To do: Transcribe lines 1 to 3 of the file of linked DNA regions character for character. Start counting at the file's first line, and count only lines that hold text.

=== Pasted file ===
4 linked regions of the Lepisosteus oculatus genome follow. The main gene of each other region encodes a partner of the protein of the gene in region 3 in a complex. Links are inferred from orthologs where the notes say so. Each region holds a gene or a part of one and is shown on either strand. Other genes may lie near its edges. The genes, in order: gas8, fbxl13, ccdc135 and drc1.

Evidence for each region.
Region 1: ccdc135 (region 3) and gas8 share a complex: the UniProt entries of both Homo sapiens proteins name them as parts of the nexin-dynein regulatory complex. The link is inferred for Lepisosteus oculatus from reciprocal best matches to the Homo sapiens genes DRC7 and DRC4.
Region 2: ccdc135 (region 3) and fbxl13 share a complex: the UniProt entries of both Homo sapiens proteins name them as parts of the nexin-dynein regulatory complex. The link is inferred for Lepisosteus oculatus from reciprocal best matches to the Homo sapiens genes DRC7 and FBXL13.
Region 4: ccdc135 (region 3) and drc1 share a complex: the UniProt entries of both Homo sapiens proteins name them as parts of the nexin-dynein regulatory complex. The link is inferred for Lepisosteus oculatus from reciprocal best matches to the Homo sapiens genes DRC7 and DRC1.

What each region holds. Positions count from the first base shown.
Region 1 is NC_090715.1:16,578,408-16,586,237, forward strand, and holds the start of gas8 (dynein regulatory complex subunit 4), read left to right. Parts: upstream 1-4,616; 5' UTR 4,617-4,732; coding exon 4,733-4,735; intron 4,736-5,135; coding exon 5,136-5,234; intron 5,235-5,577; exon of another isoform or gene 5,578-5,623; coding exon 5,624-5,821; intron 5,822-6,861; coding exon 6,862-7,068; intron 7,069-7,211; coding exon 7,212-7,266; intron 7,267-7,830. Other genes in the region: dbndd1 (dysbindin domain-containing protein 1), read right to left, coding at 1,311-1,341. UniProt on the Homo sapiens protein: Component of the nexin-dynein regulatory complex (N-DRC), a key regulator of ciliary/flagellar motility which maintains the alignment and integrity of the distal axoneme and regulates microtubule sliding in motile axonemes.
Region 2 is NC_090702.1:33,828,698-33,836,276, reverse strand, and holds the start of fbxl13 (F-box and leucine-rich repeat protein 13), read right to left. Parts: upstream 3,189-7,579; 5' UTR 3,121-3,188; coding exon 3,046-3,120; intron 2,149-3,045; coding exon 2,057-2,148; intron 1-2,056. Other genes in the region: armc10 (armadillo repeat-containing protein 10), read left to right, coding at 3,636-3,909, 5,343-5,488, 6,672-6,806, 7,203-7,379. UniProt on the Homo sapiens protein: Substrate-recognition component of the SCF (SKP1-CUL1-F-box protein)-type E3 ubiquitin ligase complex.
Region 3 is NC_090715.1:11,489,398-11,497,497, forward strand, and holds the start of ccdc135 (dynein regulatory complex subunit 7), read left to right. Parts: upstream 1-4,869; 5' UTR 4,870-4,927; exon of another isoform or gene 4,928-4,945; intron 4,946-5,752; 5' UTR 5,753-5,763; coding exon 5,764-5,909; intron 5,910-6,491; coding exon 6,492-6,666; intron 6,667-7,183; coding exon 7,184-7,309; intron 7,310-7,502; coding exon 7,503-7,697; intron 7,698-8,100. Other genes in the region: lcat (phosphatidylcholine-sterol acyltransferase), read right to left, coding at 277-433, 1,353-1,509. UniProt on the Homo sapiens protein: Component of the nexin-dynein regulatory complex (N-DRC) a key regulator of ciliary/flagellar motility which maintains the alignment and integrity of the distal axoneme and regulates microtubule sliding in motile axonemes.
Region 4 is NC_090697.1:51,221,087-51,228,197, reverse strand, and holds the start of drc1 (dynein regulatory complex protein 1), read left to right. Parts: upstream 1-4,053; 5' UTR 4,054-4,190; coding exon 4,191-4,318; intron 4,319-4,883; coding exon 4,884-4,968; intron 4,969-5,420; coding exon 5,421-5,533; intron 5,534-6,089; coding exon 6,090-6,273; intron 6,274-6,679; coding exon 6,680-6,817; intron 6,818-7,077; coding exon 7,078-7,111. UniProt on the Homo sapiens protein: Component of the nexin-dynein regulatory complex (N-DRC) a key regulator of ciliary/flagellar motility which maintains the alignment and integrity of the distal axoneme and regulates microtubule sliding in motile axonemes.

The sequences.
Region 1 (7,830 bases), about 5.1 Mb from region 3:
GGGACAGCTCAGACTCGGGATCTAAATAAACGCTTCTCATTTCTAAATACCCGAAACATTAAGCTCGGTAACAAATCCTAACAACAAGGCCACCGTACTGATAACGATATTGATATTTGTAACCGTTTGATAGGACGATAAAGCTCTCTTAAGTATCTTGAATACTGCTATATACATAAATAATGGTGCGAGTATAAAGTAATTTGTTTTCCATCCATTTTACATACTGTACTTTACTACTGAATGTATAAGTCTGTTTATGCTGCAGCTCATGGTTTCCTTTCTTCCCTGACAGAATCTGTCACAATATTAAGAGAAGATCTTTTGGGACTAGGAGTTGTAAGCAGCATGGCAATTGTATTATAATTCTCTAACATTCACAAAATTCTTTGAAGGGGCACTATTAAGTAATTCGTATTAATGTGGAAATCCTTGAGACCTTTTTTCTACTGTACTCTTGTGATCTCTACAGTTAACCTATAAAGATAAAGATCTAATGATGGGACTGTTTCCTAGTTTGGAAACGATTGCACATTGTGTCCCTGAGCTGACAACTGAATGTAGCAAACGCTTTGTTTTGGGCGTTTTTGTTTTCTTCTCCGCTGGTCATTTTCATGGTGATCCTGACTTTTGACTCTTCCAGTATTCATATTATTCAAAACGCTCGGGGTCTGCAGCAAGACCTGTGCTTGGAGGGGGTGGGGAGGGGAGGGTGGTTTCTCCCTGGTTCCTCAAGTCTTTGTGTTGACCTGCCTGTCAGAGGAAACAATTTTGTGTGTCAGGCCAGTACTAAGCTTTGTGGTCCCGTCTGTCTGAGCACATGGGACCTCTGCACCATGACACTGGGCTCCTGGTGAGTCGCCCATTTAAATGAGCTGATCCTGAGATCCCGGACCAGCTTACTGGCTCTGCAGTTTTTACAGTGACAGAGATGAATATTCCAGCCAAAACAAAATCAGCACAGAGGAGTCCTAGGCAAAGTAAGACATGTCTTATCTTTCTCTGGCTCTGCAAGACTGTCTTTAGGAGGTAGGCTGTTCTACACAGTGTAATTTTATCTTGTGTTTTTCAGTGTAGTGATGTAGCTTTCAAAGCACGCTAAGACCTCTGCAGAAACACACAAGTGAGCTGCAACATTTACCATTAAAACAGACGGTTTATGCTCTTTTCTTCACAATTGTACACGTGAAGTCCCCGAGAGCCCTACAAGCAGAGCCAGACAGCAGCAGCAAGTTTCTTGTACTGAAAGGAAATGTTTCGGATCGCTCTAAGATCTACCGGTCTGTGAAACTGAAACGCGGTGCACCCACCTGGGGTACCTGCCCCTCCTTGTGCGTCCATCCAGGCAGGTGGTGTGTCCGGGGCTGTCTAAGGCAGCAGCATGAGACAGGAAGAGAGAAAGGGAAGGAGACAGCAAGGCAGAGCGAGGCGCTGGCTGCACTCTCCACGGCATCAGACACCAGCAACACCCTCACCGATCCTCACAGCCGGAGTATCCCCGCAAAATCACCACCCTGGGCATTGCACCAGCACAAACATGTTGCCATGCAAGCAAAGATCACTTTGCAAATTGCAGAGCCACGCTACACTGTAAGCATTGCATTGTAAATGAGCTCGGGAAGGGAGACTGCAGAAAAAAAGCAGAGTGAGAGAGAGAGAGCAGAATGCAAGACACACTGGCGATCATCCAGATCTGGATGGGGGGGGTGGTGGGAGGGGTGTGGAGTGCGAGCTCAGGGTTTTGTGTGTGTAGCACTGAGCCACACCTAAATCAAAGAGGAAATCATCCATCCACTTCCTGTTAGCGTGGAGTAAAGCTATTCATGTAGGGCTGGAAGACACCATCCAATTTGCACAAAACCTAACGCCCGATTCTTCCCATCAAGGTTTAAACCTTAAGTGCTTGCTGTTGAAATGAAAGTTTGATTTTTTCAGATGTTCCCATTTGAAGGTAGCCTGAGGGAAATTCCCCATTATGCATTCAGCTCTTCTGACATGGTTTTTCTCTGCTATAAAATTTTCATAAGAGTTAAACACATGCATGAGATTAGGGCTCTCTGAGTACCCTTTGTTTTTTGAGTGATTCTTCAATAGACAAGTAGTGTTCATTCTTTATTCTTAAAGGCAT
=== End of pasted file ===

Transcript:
4 linked regions of the Lepisosteus oculatus genome follow. The main gene of each other region encodes a partner of the protein of the gene in region 3 in a complex. Links are inferred from orthologs where the notes say so. Each region holds a gene or a part of one and is shown on either strand. Other genes may lie near its edges. The genes, in order: gas8, fbxl13, ccdc135 and drc1.

Evidence for each region.
Region 1: ccdc135 (region 3) and gas8 share a complex: the UniProt entries of both Homo sapiens proteins name them as parts of the nexin-dynein regulatory complex. The link is inferred for Lepisosteus oculatus from reciprocal best matches to the Homo sapiens genes DRC7 and DRC4.